Heart disease is the leading cause of death for both men and women, and while there are risk factors such as family history, age, gender, race, and ethnicity that you cannot change, a damaged heart does not have to be your fate.
The old saying, an ounce of prevention is worth a pound of cure, guides our lifestyle choices. By assessing the risk factors you can alter such as smoking, diet, and exercise you can live a life free of heart disease.
Your road to a healthy heart begins with small steps. Diet, exercise, alcohol, stress, and smoking are lifestyle choices you can control. Healthy choices accumulate on a daily basis, and while genetics may throw you an unexpected curve ball, each positive action you take reduces your risk of developing heart disease.
Make a commitment to building a healthy heart for life by:
- enrolling in a smoking cessation support group
- making a commitment to yourself to make exercise a part of your routine
- walking to work or in the evenings after work
- packing a healthy lunch instead of zipping through the fast food lane
- spending time on a hobby rather than turning on the television
A healthy lifestyle is not built overnight. Make a commitment to integrating small, positive steps into your everyday routine. Your heart is counting on you.
Quitting smoking is the single most powerful, preventable risk factor for heart disease. Cigarettes, smokeless tobacco, pipes, cigars, and low-tar and low-nicotine cigarettes are all unsafe, as is exposure to secondhand smoke.
Tobacco smoke contains more than 4,800 chemicals that damage your heart and arteries. Narrowing of the arteries (atherosclerosis), increased blood pressure, and heart disease are caused by the use of tobacco.
The risk of a heart attack or stroke for women over the age of 35, and who take birth control pills, jumps substantially by smoking.
Even if you have been a lifelong smoker, the good news is that by quitting, your risk of heart disease drops dramatically within the first year.
Diet and Nutrition
Following a heart healthy diet does not have to become a time management problem for you. Eating with your heart health in mind only takes a little planning.Healthy nutrition comes from eating foods that provide the nutrients our body needs in order to maintain good health, and a limiting others that are harmful, such as sugar, saturated fats, cholesterol, salt and preservatives.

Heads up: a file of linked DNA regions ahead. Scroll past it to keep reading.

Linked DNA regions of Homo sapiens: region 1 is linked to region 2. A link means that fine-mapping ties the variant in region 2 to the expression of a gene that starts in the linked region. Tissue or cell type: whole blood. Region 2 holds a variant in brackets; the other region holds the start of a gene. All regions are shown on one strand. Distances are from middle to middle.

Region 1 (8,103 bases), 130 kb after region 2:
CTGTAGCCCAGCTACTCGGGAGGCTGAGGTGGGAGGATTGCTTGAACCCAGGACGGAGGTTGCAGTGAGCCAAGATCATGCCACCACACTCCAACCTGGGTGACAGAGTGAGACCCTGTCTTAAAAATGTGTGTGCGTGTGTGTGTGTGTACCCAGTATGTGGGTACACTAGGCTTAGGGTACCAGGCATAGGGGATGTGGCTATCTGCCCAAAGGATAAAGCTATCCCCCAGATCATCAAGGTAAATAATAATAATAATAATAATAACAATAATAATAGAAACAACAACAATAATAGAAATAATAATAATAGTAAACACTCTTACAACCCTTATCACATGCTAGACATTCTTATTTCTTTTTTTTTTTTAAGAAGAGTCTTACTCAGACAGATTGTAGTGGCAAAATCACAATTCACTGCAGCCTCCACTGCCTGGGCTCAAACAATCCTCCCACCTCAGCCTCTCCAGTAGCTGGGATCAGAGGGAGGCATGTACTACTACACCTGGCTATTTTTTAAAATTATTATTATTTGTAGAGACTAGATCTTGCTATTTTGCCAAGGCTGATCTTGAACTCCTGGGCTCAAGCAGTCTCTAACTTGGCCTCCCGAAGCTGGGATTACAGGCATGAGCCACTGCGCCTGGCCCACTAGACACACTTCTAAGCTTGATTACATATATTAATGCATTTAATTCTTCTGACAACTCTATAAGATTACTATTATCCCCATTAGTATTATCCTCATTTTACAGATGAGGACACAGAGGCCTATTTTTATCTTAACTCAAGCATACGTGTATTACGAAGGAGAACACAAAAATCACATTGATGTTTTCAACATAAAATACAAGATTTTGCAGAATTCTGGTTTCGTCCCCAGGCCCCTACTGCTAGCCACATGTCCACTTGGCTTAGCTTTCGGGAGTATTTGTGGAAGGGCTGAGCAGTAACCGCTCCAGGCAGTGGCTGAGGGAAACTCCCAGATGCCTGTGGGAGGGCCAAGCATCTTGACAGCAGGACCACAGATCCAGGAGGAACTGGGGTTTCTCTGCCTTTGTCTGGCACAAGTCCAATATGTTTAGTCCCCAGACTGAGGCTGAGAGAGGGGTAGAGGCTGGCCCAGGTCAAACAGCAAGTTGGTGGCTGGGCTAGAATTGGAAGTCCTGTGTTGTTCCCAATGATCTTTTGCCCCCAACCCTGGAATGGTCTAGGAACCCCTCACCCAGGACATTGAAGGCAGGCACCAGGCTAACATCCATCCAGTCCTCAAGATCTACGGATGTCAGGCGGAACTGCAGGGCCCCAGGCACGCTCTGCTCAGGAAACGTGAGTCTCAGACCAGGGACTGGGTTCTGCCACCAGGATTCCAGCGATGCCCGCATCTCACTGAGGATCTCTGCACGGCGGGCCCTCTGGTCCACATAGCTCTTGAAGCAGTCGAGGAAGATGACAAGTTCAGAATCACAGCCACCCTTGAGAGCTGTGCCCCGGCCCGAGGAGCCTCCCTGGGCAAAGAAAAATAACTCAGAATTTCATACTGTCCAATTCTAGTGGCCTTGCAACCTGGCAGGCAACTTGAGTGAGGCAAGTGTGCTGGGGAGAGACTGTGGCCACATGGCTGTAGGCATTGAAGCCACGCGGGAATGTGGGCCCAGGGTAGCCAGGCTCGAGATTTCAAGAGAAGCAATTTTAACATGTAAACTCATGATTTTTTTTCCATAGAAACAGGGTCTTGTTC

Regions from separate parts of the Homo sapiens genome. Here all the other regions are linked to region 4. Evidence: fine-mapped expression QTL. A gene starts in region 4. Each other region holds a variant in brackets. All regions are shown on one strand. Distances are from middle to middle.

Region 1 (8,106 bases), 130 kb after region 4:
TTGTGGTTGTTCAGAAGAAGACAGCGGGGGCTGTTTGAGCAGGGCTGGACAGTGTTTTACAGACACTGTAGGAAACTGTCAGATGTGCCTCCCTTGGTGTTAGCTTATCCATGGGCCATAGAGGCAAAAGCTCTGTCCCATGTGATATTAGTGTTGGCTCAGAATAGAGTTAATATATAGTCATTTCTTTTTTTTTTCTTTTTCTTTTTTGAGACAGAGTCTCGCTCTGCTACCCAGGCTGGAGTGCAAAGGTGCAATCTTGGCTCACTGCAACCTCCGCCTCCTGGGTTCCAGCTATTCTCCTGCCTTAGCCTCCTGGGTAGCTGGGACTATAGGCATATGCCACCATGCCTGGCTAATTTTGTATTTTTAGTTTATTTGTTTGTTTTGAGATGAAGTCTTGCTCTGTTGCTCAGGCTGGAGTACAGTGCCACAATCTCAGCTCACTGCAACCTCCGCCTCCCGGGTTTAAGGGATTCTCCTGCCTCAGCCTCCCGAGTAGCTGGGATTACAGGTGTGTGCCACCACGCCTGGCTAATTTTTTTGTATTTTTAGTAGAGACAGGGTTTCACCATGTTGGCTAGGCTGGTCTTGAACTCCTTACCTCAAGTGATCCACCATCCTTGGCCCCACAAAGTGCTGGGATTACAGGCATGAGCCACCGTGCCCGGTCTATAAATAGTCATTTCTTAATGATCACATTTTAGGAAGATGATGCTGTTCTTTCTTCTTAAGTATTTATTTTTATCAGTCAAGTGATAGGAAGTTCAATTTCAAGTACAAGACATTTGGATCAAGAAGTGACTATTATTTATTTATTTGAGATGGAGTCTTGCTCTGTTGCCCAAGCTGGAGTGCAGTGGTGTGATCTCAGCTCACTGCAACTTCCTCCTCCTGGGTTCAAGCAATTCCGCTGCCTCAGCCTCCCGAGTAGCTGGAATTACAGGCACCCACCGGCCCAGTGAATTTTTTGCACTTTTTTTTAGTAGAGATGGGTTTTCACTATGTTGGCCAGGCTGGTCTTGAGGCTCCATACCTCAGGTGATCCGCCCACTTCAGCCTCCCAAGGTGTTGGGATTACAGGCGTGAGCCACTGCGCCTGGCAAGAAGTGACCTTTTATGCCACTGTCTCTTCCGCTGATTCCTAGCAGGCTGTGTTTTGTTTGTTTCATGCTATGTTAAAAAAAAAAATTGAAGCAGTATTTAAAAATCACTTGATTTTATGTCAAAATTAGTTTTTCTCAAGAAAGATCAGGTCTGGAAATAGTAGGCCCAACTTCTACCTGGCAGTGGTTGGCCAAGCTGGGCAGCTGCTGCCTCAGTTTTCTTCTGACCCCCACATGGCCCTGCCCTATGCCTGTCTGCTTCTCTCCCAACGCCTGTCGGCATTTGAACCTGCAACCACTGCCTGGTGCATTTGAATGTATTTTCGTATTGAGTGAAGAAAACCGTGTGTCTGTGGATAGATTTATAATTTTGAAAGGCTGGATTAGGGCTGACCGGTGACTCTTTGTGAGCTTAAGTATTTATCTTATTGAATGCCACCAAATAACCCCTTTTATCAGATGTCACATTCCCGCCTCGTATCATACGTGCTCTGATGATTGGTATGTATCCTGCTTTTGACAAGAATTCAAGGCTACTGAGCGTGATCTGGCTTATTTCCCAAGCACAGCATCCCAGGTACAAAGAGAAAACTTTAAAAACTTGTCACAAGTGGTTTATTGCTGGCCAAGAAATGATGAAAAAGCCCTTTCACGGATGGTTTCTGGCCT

- Eat a diet rich in fruits, vegetables, whole grains, and low-fat dairy products
- Start with a goal of adding one more fruit and vegetable serving to your daily diet.
- Limit your intake of saturated, polyunsaturated, monounsaturated and trans fat found in deep-fried fast foods, beef, butter, cheese, milk, and coconut and palm oils.
- Drink alcohol in moderation – no more than two drinks a day for men, one a day for women.
- Add Omega-3 fatty acids to your diet found in some fish. Omega-3s are present in smaller amounts in flaxseed oil, walnut oil, soybean oil and canola oil, and can also be found in supplements.
- Drink plenty of fluids each day, particularly water, and limit sugar-sweetened drinks
Staying motivated is the hardest part of exercise. Finding the time to exercise can also be a challenge in overscheduled lives. But did you know that even 30 minutes of exercise combined with other lifestyle measures, like eating a heart healthy diet and avoiding tobacco, can reduce your risk of heart disease by nearly 25%?Winded after walking a block? Overwhelmed by work and family responsibilities? Having trouble sleeping? Exercise to the rescue! Even a small amount of daily physical activity:
- Increases blood flow to your heart and strengthens your heart’s contractions so it can pump more blood with less effort.
- Manages your weight and reduces your chances of developing high blood pressure, high cholesterol, osteoporosis, diabetes and certain types of cancer
- Controls stress and improves your mood by stimulating brain chemicals that leave your feeling happier and more relaxed.
- Relieves feelings of depression and anxiety
- Promotes better sleep patterns by deepening your sleep and helping you fall asleep faster
Exercise doesnt have to be a headache or a time bandit. Take the stairs instead of the elevator. Go for a walk during your lunch break. If you like to garden, spend a few hours digging. Toss a football with your children. Find a few minutes a day and an activity you enjoy doing. If you get bored, change your activity!
Whatever you do, do not throw in the towel unless it is into the laundry bin! Get your body moving! Your heart will reward you by beating stronger every day.
- Mridula Rai, MD, FACC
- Jaclyn McAlester, ACNP, MSN
- Brad Gwyther, MS, PA-C
- Mark Zolnick, MD, FACC, FSCAI
- Mark Bieniarz, MD, FACC, FSCAI
- James Gregory, PA-C, MPAS
- Brendan J. Cavanaugh, MD, FACC & NMHI CMO
- Barry Ramo, MD, FACC
- Brad Stamm, MD, FACC
- Charles Kim, MD, FACC
- Karen Sopko, MD, FACC
- Mihaela Bujoi, MD, FACC
- Geoffrey A. Kunz, MD, FACC
- Erin Schultz, PA-C, PhD
- Mel Peralta, MD, FACC
- Howard Diaz, PA-C, MPAS
- Geri Vigil-Bartels, CNP
- Sharon Schaaf, DNP
- Michele Head, ACNP-BC, MSN